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Tuesday, September 1, 1998 Published at 18:41 GMT 19:41 UK


Afraid to eat

Liam Hirst is afraid to eat and he also has allergies to food like eggs

A four-year-old Yorkshire boy is suffering from a rare disorder which makes him afraid to eat.

Liam Hirst has to spend 16 hours a day linked up to a feeding machine because he fears eating after he developed a rare disorder as an infant.

Liam suffered from acid reflux, a condition which made eating very painful and filled his digestive system with acid, causing his stomach to ulcerate.

Food aversion

He developed an aversion to food as a result and could only eat tiny bird-like amounts.

He had to have his stomach tied up so that the acid could not regurgitate upwards.

However, the psychological effects continue as he associates eating with pain.

He now weighs just two stone and is fed mostly through a hole in his stomach, although he can eat a small amount of food.

His mother Diane tries to find fun ways of enticing him to eat, for example, using play toast.


Liam also has an allergy to 35 food types, including soya, milk and eggs, and has other learning and physical disabilities.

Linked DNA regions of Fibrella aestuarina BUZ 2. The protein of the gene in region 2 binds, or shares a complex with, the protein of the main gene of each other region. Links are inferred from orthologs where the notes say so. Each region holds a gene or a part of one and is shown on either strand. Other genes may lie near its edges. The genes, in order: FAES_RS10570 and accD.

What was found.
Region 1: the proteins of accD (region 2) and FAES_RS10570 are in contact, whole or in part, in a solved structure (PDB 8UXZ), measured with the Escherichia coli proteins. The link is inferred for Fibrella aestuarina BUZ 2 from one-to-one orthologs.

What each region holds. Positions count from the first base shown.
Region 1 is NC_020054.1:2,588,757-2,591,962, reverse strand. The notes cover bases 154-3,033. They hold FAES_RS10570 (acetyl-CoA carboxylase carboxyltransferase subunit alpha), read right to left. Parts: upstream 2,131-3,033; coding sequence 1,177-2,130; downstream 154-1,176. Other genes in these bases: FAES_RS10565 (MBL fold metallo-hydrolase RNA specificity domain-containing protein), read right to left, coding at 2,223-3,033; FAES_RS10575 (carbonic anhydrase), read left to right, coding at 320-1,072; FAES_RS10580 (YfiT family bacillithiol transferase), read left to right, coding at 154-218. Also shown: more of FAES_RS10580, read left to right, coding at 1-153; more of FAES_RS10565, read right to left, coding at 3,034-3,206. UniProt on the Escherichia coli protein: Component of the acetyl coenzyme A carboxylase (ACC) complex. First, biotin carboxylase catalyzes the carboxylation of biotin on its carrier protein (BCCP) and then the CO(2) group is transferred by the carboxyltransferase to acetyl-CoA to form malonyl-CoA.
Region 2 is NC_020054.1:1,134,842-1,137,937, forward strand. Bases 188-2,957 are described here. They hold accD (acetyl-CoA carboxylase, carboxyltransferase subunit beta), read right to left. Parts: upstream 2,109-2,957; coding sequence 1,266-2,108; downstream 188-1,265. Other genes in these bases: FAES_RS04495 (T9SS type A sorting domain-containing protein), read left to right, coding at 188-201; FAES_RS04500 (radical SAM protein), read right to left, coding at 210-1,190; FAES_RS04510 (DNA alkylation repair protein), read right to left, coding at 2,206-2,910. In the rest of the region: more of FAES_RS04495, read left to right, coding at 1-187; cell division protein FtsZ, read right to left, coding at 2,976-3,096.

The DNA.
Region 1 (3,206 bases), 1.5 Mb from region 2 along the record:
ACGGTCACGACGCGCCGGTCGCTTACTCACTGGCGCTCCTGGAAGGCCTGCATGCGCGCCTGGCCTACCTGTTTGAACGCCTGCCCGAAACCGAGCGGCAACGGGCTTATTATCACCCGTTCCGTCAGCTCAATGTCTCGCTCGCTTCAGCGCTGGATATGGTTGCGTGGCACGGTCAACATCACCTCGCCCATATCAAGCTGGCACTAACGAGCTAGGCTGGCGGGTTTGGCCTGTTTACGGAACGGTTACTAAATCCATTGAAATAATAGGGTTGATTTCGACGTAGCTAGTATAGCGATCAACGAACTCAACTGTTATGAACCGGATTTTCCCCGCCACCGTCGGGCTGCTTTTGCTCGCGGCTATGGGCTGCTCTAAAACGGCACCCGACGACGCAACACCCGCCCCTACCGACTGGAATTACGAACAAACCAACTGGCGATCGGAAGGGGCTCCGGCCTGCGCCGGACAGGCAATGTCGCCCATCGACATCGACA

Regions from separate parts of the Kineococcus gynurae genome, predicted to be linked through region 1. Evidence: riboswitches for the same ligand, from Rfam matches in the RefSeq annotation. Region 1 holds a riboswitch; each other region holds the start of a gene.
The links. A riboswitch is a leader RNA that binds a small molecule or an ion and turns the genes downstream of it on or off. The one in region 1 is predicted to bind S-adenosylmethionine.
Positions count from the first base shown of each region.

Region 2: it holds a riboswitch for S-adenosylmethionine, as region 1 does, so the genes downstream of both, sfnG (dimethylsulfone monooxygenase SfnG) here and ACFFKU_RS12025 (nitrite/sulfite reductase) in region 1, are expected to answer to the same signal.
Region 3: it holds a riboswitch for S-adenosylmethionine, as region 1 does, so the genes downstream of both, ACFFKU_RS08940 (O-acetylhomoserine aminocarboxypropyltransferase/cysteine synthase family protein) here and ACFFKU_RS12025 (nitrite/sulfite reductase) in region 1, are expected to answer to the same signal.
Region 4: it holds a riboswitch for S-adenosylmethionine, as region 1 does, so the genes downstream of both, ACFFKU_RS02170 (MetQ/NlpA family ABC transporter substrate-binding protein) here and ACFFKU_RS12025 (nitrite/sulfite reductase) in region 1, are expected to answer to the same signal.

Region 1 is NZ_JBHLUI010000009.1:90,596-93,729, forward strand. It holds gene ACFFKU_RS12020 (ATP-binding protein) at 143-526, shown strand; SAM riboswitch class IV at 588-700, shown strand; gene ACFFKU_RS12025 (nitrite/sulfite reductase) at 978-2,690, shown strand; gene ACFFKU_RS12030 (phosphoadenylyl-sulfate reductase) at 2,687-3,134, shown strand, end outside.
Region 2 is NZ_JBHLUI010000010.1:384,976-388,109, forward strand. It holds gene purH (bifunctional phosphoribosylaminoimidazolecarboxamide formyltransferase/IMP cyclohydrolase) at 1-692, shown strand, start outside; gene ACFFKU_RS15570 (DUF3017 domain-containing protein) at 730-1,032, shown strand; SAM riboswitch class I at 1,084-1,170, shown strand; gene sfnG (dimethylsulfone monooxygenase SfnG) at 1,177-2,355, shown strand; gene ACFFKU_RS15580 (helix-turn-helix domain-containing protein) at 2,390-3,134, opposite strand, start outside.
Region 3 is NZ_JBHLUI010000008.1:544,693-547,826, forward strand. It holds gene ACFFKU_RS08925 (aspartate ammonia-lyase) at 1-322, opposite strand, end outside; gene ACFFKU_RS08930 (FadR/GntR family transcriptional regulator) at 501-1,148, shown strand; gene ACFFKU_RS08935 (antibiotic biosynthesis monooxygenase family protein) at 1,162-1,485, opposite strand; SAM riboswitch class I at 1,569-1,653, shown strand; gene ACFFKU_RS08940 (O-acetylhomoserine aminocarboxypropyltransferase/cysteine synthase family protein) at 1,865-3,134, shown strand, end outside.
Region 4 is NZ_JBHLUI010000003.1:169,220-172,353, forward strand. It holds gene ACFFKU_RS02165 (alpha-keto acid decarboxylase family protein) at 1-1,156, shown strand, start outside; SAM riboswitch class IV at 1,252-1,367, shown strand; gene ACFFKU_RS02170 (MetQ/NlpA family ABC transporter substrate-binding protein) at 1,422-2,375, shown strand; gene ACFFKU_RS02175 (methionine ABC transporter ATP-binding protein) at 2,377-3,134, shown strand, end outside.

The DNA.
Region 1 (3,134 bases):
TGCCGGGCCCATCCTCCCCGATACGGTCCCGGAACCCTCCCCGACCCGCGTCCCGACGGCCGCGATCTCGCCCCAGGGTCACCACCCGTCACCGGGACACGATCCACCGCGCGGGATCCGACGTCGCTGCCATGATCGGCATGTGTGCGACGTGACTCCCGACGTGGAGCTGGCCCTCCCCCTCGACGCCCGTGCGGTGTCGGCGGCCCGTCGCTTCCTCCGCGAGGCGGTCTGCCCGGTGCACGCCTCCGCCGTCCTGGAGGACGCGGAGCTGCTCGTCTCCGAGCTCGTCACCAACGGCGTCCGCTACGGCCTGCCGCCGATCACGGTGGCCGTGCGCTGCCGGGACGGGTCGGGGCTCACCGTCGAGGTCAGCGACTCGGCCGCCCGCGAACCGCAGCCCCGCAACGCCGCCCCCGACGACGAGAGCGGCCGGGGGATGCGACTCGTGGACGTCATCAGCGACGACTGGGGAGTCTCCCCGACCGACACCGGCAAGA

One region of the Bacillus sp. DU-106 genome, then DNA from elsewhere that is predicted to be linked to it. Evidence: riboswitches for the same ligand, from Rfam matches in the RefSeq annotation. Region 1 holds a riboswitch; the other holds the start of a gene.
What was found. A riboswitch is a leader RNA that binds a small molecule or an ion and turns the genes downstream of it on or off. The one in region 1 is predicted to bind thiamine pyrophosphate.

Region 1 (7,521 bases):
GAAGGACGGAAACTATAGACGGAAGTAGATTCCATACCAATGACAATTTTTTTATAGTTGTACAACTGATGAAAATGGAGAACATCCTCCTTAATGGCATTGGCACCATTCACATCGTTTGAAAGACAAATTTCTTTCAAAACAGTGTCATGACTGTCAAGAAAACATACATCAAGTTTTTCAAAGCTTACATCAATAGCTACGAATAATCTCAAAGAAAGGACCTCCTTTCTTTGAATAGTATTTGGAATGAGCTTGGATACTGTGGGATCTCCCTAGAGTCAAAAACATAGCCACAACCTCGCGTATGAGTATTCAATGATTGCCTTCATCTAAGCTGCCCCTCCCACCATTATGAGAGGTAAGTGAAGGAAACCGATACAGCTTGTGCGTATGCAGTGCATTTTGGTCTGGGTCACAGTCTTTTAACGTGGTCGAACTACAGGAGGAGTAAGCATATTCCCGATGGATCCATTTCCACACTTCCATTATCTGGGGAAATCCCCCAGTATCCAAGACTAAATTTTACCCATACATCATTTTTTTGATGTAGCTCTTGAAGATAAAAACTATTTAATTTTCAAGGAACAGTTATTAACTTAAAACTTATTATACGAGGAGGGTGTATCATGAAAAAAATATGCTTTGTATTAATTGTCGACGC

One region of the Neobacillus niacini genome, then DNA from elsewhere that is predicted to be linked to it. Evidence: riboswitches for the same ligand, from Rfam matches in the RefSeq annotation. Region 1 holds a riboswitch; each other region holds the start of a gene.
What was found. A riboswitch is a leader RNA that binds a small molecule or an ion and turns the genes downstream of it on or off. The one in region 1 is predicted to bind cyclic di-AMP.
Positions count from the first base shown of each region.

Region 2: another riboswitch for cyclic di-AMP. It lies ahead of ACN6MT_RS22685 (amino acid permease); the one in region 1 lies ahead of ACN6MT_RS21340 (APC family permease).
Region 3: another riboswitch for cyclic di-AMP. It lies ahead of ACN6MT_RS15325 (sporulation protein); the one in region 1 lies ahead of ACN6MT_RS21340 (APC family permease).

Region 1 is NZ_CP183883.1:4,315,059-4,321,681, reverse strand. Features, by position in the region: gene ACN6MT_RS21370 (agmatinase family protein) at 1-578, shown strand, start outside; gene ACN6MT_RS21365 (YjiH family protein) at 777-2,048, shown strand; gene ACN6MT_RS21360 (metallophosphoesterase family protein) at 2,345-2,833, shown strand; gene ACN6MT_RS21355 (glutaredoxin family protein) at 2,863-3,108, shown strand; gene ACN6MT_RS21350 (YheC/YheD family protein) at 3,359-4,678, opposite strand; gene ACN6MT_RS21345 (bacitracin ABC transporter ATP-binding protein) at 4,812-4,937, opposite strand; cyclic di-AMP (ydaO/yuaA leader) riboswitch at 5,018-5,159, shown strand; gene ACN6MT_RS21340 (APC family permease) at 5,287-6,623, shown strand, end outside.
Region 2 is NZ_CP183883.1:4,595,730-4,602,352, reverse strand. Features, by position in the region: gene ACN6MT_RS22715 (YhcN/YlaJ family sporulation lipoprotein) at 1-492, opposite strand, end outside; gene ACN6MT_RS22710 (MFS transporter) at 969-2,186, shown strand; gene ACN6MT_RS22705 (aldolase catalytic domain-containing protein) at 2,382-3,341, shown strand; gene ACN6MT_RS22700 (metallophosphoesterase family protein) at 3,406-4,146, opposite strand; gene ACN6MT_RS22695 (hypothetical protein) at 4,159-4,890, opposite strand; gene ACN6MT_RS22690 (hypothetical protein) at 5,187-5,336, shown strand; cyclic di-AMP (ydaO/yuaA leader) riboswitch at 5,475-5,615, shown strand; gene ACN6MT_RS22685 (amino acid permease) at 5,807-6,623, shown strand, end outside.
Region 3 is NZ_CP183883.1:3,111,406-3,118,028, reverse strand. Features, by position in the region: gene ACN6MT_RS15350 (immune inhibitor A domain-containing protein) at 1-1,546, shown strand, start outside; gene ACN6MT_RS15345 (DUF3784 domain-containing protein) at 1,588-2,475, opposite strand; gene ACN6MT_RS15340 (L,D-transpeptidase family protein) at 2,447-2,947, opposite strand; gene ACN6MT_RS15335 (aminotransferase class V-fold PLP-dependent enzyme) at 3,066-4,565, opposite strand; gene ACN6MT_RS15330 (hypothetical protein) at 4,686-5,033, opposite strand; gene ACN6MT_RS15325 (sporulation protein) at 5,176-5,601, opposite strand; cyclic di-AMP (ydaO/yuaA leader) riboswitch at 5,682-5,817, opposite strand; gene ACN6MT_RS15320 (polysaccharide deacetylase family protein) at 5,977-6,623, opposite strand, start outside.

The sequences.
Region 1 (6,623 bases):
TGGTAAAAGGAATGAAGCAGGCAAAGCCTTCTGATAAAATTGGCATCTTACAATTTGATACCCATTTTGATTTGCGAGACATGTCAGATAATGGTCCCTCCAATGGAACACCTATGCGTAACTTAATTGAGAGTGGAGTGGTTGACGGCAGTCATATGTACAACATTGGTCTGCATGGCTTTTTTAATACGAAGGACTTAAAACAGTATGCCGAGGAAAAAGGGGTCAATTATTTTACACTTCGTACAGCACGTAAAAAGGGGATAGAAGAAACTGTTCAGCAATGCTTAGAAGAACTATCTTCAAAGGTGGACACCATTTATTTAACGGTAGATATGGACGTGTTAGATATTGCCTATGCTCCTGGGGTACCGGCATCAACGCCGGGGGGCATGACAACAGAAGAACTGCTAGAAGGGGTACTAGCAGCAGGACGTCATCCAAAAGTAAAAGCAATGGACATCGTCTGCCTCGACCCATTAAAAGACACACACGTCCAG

He has a condition called ligamentus laxity or hyper mobile joints, which means his joints are too loose to support him properly.

As a result, he has to wear calipers and needs a wheelchair.

And he is doubly incontinent.


Bradford-based charity the Disabled Children's Foundation (DCF) has raised money for a wheelchair for Liam.

It is also trying to raise funds for a computer to help him with his learning difficulties and to get over the boredom of having to spend 16 hours - 12 at night and four during the day - attached to a feeding machine.

It also wants to rent a car to take him on his regular visits to hospital.

Liam does not qualify for a motability allowance to help him get to hospital until he is five.


"It is barmy," said DCF spokeswoman Mandy Fishburn.

"He desperately needs help now. He is a remarkable boy, full of spirit and life. You would not think he had had such a traumatic early life."

The charity is having trouble raising money and is asking for donations.

Anyone who wants to help should ring the DCF on 01274 616766 or send donations to the DCF at PO Box 57, Otley, Leeds.

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